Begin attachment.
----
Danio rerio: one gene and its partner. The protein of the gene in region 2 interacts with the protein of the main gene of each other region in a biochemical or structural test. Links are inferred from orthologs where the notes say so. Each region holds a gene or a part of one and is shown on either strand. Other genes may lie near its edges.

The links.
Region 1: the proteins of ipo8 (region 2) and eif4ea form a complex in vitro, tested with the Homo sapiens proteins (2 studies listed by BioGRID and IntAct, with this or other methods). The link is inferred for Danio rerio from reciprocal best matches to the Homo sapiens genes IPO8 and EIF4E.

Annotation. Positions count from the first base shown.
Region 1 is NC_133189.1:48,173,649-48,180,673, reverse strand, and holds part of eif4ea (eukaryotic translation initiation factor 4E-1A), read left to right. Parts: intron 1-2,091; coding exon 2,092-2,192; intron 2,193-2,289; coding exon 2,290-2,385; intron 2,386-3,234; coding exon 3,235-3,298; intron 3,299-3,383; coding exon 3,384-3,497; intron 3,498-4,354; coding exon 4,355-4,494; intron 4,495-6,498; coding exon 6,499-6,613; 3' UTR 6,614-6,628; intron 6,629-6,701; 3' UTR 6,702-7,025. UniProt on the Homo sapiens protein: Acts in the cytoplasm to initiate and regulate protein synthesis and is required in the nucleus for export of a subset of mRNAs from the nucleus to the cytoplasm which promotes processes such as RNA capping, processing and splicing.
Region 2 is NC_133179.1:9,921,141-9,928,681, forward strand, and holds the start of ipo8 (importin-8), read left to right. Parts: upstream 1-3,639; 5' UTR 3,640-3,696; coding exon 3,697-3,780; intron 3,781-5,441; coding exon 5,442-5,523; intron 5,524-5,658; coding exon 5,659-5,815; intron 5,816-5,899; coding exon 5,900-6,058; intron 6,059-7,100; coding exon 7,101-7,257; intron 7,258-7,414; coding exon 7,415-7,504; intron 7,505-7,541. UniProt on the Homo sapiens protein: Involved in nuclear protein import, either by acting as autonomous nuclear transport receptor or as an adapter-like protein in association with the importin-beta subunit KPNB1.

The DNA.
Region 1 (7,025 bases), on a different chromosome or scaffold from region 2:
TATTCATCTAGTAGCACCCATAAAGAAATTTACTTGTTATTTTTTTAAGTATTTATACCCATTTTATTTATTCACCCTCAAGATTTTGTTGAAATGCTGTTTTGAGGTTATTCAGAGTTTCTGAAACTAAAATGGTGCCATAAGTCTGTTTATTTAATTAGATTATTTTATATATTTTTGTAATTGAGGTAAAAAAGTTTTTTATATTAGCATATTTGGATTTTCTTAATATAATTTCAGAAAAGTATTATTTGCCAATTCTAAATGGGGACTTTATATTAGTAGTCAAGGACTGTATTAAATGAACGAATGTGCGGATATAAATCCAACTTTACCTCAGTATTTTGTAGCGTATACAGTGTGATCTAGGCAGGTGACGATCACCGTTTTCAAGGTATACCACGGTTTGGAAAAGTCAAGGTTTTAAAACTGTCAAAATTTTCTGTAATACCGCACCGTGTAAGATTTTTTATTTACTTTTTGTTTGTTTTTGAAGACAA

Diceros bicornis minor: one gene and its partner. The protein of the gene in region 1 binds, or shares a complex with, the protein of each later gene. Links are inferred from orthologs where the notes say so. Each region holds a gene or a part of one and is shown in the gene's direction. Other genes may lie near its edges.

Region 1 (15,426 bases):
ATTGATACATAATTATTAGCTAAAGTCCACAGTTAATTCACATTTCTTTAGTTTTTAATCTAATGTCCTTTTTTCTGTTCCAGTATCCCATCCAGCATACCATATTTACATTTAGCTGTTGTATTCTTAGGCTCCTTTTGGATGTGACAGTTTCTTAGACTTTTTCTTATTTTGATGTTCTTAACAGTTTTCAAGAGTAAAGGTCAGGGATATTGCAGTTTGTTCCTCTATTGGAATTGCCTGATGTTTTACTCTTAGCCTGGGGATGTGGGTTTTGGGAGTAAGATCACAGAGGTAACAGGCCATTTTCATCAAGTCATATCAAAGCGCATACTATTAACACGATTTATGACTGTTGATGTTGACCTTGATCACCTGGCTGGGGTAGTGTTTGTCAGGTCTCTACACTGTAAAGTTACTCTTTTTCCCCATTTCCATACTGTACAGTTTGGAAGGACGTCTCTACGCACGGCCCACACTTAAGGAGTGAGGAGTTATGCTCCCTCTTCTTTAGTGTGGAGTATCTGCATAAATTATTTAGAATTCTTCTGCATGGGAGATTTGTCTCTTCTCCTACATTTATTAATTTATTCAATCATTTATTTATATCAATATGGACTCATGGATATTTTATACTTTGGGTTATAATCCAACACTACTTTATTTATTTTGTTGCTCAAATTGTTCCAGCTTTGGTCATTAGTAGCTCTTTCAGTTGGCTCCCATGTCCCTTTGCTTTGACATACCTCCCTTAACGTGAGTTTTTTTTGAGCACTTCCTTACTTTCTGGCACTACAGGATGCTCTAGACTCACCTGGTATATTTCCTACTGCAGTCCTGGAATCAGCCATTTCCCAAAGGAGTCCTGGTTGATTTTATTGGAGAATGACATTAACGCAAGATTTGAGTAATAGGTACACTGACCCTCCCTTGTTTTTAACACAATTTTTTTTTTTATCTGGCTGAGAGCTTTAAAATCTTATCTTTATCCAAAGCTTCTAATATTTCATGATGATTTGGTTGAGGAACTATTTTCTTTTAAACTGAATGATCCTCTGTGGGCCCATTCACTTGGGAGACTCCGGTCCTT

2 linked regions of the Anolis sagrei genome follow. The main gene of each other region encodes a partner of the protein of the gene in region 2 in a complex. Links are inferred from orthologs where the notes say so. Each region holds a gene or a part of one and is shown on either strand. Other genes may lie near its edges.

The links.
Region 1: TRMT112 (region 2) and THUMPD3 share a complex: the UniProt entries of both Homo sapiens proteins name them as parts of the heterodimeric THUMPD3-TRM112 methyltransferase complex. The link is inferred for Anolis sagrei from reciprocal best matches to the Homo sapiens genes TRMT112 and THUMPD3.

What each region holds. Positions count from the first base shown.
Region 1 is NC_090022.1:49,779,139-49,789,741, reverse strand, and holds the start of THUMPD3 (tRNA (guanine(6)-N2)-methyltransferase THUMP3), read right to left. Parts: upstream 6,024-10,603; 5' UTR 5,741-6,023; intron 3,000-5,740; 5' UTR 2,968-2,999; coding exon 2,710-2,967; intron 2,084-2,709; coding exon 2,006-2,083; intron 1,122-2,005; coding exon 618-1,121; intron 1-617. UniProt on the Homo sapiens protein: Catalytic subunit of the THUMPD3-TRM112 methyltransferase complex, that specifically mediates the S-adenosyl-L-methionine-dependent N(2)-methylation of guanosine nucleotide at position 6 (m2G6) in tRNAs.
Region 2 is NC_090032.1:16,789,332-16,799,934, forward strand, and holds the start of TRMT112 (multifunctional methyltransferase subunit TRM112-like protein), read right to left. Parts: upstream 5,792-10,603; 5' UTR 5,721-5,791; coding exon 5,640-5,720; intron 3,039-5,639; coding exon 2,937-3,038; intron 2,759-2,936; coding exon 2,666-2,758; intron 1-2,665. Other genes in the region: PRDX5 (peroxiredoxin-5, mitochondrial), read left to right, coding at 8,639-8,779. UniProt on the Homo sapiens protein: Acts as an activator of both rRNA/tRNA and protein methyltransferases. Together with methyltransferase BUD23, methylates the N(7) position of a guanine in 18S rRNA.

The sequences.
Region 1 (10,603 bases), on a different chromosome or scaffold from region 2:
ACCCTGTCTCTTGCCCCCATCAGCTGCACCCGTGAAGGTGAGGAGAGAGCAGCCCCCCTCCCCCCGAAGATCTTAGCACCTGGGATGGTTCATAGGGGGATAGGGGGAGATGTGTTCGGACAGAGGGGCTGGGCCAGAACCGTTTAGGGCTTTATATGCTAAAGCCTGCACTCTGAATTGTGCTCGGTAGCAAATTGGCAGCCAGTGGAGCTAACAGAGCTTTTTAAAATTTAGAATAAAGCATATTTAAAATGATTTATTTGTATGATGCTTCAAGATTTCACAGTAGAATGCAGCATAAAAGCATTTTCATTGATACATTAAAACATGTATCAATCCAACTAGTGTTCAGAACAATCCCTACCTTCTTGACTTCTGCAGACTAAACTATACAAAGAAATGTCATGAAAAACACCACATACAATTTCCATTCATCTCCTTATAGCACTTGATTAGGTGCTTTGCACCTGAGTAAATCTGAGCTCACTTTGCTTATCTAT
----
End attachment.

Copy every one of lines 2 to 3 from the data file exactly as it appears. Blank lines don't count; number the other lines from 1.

The links.
Region 1: the proteins of ipo8 (region 2) and eif4ea form a complex in vitro, tested with the Homo sapiens proteins (2 studies listed by BioGRID and IntAct, with this or other methods). The link is inferred for Danio rerio from reciprocal best matches to the Homo sapiens genes IPO8 and EIF4E.